While the first three and a half months of 2021 have seen three more states legalize cannabis, that momentum has yet to be felt at the federal level. Even though President Biden campaigned on a platform of cannabis decriminalization, many felt optimistic that they would see an end to cannabis prohibition in some fashion under his administration. Given the state of the economy, as well as the current levels of social unrest in response to racial and social injustice, one would think that cannabis reform would be higher up on his political agenda. There is no denying the significant tax windfalls and stimulating economic effects recreational cannabis sales have provided at the state level. And when coupled with the deleterious effects cannabis prohibition has had on criminal justice outcomes and inequalities as part of the failed War on Drugs, significant cannabis reform seems like a no-brainer.
Unfortunately, the last few weeks have left many to question Biden’s cannabis agenda. First, there was the controversy surrounding the firing of five Biden Administration staffers for prior cannabis use. Then there were the comments by Vice President Kamala Harris about the president and his lack of action (to this point) in pushing the needle forward on his campaign pledge for cannabis decriminalization.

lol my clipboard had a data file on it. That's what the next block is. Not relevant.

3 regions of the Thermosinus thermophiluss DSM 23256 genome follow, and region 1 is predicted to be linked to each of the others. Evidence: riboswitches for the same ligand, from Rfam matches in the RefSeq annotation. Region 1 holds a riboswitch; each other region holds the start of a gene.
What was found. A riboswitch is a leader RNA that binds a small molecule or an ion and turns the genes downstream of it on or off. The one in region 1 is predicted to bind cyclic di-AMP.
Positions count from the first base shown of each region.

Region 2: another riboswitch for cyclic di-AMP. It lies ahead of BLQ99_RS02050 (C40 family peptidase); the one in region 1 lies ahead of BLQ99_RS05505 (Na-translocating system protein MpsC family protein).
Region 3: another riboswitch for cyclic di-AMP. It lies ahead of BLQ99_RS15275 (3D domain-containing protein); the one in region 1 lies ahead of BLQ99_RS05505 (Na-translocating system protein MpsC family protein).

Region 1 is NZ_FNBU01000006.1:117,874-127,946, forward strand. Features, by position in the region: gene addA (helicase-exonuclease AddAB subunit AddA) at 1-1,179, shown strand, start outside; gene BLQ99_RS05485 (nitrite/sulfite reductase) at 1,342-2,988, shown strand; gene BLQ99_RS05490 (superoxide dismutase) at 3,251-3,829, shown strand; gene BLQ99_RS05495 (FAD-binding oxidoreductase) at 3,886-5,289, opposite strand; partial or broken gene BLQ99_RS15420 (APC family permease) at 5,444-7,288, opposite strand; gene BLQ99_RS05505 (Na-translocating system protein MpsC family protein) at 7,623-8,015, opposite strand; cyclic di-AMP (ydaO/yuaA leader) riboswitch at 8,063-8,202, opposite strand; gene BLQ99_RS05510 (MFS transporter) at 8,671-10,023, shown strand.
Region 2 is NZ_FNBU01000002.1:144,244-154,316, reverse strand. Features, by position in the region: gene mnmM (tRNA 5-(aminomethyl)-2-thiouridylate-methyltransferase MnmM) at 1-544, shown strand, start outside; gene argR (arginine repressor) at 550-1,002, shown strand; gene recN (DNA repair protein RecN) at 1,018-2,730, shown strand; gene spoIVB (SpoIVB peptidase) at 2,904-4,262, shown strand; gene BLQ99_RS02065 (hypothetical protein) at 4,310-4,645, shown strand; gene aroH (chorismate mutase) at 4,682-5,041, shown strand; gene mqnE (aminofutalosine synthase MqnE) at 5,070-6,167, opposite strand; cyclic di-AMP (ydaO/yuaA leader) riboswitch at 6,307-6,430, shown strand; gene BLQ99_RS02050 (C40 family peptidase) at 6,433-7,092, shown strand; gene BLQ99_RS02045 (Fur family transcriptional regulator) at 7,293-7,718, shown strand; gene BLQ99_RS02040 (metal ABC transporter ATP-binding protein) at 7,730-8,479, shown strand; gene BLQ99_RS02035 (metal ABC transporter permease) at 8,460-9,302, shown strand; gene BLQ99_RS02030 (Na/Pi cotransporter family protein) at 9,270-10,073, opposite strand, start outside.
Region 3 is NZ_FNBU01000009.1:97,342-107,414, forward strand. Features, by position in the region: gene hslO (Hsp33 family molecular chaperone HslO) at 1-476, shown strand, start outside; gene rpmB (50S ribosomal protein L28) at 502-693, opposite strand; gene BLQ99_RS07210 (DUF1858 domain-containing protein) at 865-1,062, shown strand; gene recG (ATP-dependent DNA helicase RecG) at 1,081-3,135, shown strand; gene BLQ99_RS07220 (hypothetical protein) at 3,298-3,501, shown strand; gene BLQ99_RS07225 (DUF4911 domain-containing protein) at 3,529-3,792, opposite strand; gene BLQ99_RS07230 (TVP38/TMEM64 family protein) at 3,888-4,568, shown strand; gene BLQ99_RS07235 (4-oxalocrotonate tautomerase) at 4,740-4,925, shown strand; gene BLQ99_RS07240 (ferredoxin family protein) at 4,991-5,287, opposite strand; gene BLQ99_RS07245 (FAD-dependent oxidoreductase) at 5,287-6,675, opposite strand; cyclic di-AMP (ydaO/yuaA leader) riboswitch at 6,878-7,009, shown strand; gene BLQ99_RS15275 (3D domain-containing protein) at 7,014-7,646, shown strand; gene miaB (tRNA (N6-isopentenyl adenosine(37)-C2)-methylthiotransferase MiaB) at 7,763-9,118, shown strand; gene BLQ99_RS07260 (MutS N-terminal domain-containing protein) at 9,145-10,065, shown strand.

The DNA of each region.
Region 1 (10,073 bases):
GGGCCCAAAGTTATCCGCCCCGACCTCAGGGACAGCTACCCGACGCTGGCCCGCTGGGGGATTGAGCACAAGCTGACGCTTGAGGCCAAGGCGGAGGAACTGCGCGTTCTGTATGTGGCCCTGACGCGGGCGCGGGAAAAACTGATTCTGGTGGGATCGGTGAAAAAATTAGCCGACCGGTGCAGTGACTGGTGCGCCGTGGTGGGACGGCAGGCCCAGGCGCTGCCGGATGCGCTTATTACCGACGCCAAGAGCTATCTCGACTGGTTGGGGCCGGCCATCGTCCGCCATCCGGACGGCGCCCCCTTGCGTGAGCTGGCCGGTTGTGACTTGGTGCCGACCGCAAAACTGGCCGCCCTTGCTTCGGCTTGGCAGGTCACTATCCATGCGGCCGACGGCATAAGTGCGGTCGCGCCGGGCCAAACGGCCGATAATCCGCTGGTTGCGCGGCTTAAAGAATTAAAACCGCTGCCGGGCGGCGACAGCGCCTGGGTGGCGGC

Yet, despite the lack of activity by the Biden Administration, Senate Majority Leader Chuck Schumer (D-NY) has been very vocal and active in trying to get federal cannabis legislation on the docket and up for a vote. In a recent interview with Politico, Schumer commented that while he would like to see the president come around on his views regarding cannabis legalization, he and others in Congress will move forward with new legislation regardless of the president’s position. He is currently collaborating with Senate Finance Committee Chairman Ron Wyden (D-OR) and Senator Cory Booker (D-NJ) to draft the new reform measure, and has hinted at its introduction as something that will happen “soon”.
While the backing of the president would surely bolster his efforts at guiding effective cannabis reform successfully through the legislature, Schumer also sees opportunity in simply being able to bring the comprehensive reform measure to a floor vote. In the face of ever-increasing public support for cannabis legalization and a slowly developing bipartisan support-base, a floor vote (even an unsuccessful one) would force senators to publicize their stance on cannabis reform–something that did not happen under the direction of former Senate Majority Leader Mitch McConnell (R-KY).
Regardless of whether we see federal cannabis legalization come to fruition in 2021 or not, at least we will soon know where our elected officials stand on the issue so that we may continue the hard work of educating both them and their supporters to see that the era of cannabis prohibition has run its course and that now is the time for change.